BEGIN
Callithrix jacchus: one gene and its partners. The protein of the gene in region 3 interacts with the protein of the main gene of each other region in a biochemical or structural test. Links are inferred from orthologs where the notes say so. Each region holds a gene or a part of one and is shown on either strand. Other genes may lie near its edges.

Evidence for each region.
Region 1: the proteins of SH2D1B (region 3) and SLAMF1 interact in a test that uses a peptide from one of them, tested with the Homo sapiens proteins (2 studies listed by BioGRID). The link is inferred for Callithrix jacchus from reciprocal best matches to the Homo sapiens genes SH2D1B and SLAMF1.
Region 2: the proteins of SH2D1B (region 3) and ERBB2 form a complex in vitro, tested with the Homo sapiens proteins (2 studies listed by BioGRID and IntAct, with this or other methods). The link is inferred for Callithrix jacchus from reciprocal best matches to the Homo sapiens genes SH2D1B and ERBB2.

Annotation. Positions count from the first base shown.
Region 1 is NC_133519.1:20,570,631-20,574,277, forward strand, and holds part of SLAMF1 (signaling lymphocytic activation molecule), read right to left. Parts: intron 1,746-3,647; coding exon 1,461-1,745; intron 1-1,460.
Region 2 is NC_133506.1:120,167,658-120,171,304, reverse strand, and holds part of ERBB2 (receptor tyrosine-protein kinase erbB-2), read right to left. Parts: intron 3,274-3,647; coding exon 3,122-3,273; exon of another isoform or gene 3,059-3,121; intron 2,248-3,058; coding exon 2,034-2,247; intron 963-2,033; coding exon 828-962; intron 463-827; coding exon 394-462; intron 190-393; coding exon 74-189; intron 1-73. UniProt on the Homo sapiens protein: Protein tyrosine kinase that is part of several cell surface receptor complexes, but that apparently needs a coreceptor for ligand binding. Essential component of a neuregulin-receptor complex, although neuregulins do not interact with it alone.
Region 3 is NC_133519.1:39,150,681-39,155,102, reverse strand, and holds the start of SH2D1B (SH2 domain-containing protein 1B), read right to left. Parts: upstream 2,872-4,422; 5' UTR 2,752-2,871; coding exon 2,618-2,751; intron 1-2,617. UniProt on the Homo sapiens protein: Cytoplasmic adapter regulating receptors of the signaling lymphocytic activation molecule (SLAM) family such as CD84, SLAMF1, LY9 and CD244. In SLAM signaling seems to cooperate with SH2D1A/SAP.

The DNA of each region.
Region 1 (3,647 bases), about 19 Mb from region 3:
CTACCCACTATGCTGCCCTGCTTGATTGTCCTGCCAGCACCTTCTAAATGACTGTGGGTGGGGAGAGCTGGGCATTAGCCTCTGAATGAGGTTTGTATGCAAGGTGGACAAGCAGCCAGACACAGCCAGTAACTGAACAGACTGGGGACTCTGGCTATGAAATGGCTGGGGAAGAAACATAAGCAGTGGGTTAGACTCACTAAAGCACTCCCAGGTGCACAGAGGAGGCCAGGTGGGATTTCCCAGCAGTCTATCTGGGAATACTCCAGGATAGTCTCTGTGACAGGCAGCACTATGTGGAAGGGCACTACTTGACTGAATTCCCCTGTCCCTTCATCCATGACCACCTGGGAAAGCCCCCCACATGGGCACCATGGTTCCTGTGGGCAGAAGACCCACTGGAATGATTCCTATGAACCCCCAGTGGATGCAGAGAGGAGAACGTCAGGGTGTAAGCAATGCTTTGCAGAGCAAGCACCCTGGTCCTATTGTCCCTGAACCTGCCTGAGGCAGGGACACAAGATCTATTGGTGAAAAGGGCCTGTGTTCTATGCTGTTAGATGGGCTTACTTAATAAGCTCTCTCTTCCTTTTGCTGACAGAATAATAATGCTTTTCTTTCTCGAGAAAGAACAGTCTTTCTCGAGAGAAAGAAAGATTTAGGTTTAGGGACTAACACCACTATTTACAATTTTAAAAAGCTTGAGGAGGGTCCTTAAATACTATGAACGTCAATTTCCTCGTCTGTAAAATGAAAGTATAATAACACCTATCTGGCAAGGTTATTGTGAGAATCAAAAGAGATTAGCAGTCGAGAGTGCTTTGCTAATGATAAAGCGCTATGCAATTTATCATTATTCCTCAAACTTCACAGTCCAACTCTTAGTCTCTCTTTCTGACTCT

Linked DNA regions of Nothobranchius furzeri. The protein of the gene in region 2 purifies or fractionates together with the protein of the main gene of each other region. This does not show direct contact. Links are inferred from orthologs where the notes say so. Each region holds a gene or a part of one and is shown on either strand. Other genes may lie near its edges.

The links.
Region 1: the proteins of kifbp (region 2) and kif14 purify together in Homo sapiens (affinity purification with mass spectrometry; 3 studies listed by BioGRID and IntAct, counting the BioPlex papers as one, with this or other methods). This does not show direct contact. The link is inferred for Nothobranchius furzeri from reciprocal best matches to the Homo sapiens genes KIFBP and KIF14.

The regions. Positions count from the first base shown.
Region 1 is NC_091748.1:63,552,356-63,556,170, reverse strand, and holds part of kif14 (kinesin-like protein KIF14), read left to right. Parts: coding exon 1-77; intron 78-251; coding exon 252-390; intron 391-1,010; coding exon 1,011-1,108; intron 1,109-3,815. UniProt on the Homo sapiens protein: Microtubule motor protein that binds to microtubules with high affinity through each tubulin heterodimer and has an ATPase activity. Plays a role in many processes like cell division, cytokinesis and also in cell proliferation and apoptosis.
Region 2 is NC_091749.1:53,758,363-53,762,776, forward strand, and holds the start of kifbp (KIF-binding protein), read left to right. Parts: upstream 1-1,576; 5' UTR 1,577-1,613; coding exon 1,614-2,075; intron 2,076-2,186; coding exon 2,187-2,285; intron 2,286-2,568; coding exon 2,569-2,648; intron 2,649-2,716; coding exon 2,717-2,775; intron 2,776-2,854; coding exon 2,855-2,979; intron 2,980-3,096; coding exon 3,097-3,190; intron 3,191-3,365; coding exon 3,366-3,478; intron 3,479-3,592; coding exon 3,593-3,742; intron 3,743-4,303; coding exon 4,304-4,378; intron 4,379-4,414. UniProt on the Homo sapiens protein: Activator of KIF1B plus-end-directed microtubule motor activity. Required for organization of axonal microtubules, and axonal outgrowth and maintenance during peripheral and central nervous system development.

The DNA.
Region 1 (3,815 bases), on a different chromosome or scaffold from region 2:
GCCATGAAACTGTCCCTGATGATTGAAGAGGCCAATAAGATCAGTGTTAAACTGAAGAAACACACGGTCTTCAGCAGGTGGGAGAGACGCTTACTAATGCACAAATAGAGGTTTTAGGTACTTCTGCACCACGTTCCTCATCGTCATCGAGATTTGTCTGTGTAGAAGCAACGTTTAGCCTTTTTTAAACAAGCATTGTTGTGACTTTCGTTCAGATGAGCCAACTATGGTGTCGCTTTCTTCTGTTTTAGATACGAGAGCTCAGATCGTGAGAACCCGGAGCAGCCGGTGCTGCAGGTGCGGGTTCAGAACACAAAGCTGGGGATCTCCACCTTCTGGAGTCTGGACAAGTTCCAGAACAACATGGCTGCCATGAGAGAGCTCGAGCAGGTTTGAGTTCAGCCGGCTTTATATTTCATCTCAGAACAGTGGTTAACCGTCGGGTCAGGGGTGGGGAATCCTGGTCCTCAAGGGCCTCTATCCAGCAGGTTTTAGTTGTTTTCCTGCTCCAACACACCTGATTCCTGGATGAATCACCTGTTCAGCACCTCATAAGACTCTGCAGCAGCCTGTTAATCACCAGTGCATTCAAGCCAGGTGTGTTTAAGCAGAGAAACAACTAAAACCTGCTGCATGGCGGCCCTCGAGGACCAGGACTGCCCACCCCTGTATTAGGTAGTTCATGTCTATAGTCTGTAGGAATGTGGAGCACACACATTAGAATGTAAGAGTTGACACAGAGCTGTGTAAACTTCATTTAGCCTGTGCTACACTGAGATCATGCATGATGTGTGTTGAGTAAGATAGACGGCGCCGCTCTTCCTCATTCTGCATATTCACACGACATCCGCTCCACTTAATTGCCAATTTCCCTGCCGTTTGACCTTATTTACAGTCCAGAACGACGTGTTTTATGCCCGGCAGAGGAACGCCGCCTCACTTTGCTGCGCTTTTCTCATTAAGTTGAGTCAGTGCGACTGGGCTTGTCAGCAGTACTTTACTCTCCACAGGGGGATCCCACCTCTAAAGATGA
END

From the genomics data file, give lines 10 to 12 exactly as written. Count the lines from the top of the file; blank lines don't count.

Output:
Region 1 (3,647 bases), about 19 Mb from region 3:
CTACCCACTATGCTGCCCTGCTTGATTGTCCTGCCAGCACCTTCTAAATGACTGTGGGTGGGGAGAGCTGGGCATTAGCCTCTGAATGAGGTTTGTATGCAAGGTGGACAAGCAGCCAGACACAGCCAGTAACTGAACAGACTGGGGACTCTGGCTATGAAATGGCTGGGGAAGAAACATAAGCAGTGGGTTAGACTCACTAAAGCACTCCCAGGTGCACAGAGGAGGCCAGGTGGGATTTCCCAGCAGTCTATCTGGGAATACTCCAGGATAGTCTCTGTGACAGGCAGCACTATGTGGAAGGGCACTACTTGACTGAATTCCCCTGTCCCTTCATCCATGACCACCTGGGAAAGCCCCCCACATGGGCACCATGGTTCCTGTGGGCAGAAGACCCACTGGAATGATTCCTATGAACCCCCAGTGGATGCAGAGAGGAGAACGTCAGGGTGTAAGCAATGCTTTGCAGAGCAAGCACCCTGGTCCTATTGTCCCTGAACCTGCCTGAGGCAGGGACACAAGATCTATTGGTGAAAAGGGCCTGTGTTCTATGCTGTTAGATGGGCTTACTTAATAAGCTCTCTCTTCCTTTTGCTGACAGAATAATAATGCTTTTCTTTCTCGAGAAAGAACAGTCTTTCTCGAGAGAAAGAAAGATTTAGGTTTAGGGACTAACACCACTATTTACAATTTTAAAAAGCTTGAGGAGGGTCCTTAAATACTATGAACGTCAATTTCCTCGTCTGTAAAATGAAAGTATAATAACACCTATCTGGCAAGGTTATTGTGAGAATCAAAAGAGATTAGCAGTCGAGAGTGCTTTGCTAATGATAAAGCGCTATGCAATTTATCATTATTCCTCAAACTTCACAGTCCAACTCTTAGTCTCTCTTTCTGACTCT

Linked DNA regions of Nothobranchius furzeri. The protein of the gene in region 2 purifies or fractionates together with the protein of the main gene of each other region. This does not show direct contact. Links are inferred from orthologs where the notes say so. Each region holds a gene or a part of one and is shown on either strand. Other genes may lie near its edges.